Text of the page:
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Being constantly undermined - how to manage?

(10 Posts)
boxingroo Mon 22-Oct-12 23:23:30

How have others managed ex's who are involved with dc's but are totally unsupportive of your decisions and would rather things done their way, even when it's totally unrealistic?

How do you handle it when they undermine you by cancelling medical treatment for example or making it known they are and always will be totally, and without good reason, against your "choice" of school for example and berate you for it on a regular basis without justification.

I know about legal routes, but how do you cope in your head with the reality that the parent of your dc's is forever going to seek to oppose you, on everything.

posting in sympathy as in a pretty identical situation. My ex is "my way or no way". It is my head space that is hurting sad

boxingroo Tue 23-Oct-12 08:43:29

thanks veryconfused.

This can't be unusual so I wanted to know how others managed it.

NicknameTaken Tue 23-Oct-12 11:29:33

I can't say I have found The Answer, but as someone who has been forced to ponder these matters, here's the best I can do. There are two aspects:

a) Dealing with the impact on you. Start by realising that his criticism doesn't mean you're doing it wrong - if you say X, he'll say Y is the right way to do it. If you started off by saying Y, he'll say X. Don't try to second-guess him, as he'll automatically change position to wrongfoot you. The best you can hope for is to wring a little private amusement out of it. Take quiet bets with yourself about what he'll say. Play a mental game of bingo with the negative phrases you expect. You might let him catch you grinning a little because he's just so predictable - it might even take the wind out of his sails.

b) The impact on your dcs. It hurts to have your dcs exposed to this. But if you can master the above, you'll be more relaxed about his criticisms, and your dcs will pick up on that and not get so anxious themselves. You can't control what he says to them, but you can teach them valuable life-lessons about not crumbling in the face of criticism and negativity.

This is what I aspire to. Lord knows I fail very often when confronted with the teeth-grinding reality of it, but ultimately I think it's the only way to remain sane.

Katkin13 Tue 23-Oct-12 13:45:32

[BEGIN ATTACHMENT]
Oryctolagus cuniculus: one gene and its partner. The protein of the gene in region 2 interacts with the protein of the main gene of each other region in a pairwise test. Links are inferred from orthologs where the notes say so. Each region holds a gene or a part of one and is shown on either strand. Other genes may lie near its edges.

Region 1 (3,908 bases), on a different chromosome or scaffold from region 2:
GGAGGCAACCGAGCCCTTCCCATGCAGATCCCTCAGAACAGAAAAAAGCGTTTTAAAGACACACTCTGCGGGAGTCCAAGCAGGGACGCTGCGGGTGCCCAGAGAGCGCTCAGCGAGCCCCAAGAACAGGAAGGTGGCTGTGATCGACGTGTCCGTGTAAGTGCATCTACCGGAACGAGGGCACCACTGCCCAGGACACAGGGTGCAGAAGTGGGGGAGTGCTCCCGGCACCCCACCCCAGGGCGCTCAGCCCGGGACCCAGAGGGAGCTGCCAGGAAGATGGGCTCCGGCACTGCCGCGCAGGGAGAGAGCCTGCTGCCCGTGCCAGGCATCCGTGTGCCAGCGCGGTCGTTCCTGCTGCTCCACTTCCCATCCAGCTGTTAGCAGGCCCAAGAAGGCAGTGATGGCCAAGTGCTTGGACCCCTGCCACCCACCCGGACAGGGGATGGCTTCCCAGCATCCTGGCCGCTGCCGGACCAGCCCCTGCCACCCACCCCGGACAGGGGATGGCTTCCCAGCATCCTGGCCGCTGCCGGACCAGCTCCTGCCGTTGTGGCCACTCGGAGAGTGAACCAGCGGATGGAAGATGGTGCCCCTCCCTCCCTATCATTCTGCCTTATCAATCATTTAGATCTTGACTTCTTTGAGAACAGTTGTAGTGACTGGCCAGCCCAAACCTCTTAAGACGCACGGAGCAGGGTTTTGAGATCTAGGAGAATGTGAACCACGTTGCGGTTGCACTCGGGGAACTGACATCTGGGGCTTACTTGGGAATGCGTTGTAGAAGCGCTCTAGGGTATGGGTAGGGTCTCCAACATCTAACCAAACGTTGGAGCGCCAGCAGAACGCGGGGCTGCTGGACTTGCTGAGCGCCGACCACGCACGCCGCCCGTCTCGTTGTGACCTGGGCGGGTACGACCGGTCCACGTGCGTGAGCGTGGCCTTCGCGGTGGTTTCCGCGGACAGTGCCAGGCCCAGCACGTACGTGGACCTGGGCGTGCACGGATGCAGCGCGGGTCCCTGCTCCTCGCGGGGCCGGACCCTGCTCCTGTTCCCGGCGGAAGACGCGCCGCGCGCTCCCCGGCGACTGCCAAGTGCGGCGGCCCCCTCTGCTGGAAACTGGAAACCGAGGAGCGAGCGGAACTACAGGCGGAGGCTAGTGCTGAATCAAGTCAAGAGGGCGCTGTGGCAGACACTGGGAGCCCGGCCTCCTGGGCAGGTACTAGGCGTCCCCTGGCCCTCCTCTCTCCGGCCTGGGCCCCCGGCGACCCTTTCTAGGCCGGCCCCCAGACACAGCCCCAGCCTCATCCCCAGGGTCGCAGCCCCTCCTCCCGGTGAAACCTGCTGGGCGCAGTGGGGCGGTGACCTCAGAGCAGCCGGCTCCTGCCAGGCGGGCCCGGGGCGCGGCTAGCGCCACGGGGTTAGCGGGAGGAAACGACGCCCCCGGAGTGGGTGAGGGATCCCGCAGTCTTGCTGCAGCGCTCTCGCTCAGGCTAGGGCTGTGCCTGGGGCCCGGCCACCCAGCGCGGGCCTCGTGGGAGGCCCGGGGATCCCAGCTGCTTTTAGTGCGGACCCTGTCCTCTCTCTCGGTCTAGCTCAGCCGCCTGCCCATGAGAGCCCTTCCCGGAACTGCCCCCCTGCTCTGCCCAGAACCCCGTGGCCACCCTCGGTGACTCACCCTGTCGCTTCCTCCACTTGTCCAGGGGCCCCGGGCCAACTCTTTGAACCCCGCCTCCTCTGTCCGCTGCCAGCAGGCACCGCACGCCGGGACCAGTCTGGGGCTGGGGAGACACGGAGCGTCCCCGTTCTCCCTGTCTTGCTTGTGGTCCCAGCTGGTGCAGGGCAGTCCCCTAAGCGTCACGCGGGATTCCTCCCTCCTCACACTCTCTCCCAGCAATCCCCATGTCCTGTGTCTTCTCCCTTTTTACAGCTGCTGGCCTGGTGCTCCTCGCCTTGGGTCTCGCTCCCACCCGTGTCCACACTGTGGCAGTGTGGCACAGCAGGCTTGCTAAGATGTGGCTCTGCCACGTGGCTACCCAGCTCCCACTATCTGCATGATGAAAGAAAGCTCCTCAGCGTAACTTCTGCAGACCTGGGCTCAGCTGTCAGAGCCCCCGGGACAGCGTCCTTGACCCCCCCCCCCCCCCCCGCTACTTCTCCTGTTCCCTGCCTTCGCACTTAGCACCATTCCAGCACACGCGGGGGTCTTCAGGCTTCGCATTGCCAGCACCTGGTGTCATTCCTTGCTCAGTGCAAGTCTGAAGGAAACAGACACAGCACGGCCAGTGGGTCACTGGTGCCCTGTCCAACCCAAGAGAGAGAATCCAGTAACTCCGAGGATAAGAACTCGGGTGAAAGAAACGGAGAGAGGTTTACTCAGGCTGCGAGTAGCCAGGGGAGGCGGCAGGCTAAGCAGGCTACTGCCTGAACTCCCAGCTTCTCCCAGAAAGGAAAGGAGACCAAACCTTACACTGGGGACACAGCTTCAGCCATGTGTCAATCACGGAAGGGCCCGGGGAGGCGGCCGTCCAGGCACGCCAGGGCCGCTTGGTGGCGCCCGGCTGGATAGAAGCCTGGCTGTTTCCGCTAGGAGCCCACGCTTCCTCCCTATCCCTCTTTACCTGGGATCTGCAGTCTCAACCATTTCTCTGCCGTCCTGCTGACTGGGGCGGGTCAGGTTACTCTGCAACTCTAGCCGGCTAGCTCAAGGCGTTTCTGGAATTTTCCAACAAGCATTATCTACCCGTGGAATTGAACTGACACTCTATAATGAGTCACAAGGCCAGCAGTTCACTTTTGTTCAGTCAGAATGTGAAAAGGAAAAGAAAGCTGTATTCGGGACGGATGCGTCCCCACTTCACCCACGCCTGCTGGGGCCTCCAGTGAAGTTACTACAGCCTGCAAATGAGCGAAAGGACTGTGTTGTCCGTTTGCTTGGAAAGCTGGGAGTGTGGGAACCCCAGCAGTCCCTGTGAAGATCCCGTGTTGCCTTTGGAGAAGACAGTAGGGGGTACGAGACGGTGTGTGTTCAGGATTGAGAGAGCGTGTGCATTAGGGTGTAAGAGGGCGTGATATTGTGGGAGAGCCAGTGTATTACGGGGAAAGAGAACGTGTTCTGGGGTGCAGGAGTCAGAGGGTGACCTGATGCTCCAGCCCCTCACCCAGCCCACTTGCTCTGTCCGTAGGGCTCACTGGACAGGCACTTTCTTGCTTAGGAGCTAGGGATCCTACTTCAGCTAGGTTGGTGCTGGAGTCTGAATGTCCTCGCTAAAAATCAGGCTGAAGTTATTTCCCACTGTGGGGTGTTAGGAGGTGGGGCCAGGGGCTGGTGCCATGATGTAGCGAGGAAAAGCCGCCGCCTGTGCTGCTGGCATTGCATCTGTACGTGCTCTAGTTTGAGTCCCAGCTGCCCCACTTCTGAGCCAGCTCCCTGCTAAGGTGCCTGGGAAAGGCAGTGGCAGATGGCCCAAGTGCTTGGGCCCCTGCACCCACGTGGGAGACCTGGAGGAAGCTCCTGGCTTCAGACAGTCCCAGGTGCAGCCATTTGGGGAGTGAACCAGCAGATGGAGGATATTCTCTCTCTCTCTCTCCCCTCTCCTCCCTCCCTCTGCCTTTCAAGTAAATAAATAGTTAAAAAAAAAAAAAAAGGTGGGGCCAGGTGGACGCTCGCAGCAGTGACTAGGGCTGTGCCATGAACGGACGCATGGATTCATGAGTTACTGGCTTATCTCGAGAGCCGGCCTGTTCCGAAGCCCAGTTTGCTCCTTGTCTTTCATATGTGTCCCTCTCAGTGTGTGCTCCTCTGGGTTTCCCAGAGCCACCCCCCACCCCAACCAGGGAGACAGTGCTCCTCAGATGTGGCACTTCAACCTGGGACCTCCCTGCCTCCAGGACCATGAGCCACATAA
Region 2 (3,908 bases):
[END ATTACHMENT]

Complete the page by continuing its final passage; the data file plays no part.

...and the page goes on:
I think the trick is to get some perspective. When it comes to the day to day events and what you both do with the kids on "your time" is one thing. In terms of medical, educational things then you both need to agree. You both can't act unilaterally on matters such as these.

ParsleyTheLioness Tue 23-Oct-12 14:29:09

Boxing are you in the UK? I am asking because I wonder if it makes a decision re health decisions. Have you had any legal advice?

boxingroo Tue 23-Oct-12 15:40:57

Some great advice NicknameTaken. Thanks.

Katkin I appreciate your comments and I think the same about everyday stuff but on bigger issues agreement isn't always possible and even if something ends up needing to be decided in court (which it likely will) and finds in my favour (which I hope it will) the other parent can still make things difficult and make it known to all, including dc's, that he does not support decision.

It's going to be confusing and difficult for dc's to be at a school for example, that other parent is openly and unjustifiably hostile about, and where there won't be any acceptance and stepping back for the sake of the dc's either.

Katkin13 Tue 23-Oct-12 21:51:48

If it ends up in court then at least you would have a court order which both parents would have to abide to. I assist people in court to try and to come to a resolution. Of course, it would be brilliant if everyone could get to resolution without the need for court but sadly, that's not how always the cookie crumbles.

crackcrackcrak Tue 23-Oct-12 23:01:01

I sympathise too. Exp is such a fool. If he had half a brain is welcome handing over some decision making to him but since that would be outright negligence I have to muddle on.
I am gaining a lot of confidence in my parenting now I've done it alone a while. I feel at least I try to make informed decisions. I research, I post on here, I talk things over with other parents and so on. Exp does nothing like that except maybe asking his quite sensible family them totally ignoring their advice because he obviously knows better. I know at least I try to do the best for dd and I have kept her happy and safe.
I keep an open mind. If exp proves he can act responsibly I might let him bowl a few balks now and then.

crackcrackcrak Tue 23-Oct-12 23:07:50

Pressed send too soon....
In desperation I have sought back up from the hv - was v helpful and write in dd's red book to document her advice etc.

Meanwhile I have heart that he is only the nrp and his influence is limited. For example dd came home from contact and licked the table where she spilled milk. I know exp will have encouraged that as he thinks licking plates is acceptable manners in public! I was v angry about it but when I calmed down I realised I can stop her doing it here and nursery will stop her doing it three and that's her two main influences - she hadn't fine it since grin

As for schools though I'm expecting a battle as I'm considering an independent school for dd. it's an alternative school whose phillosophy I'm v familiar with but exp isn't so I know he will dismiss it through fear of the unknown etc. I could end up in court over this and I don't know what the answer is.

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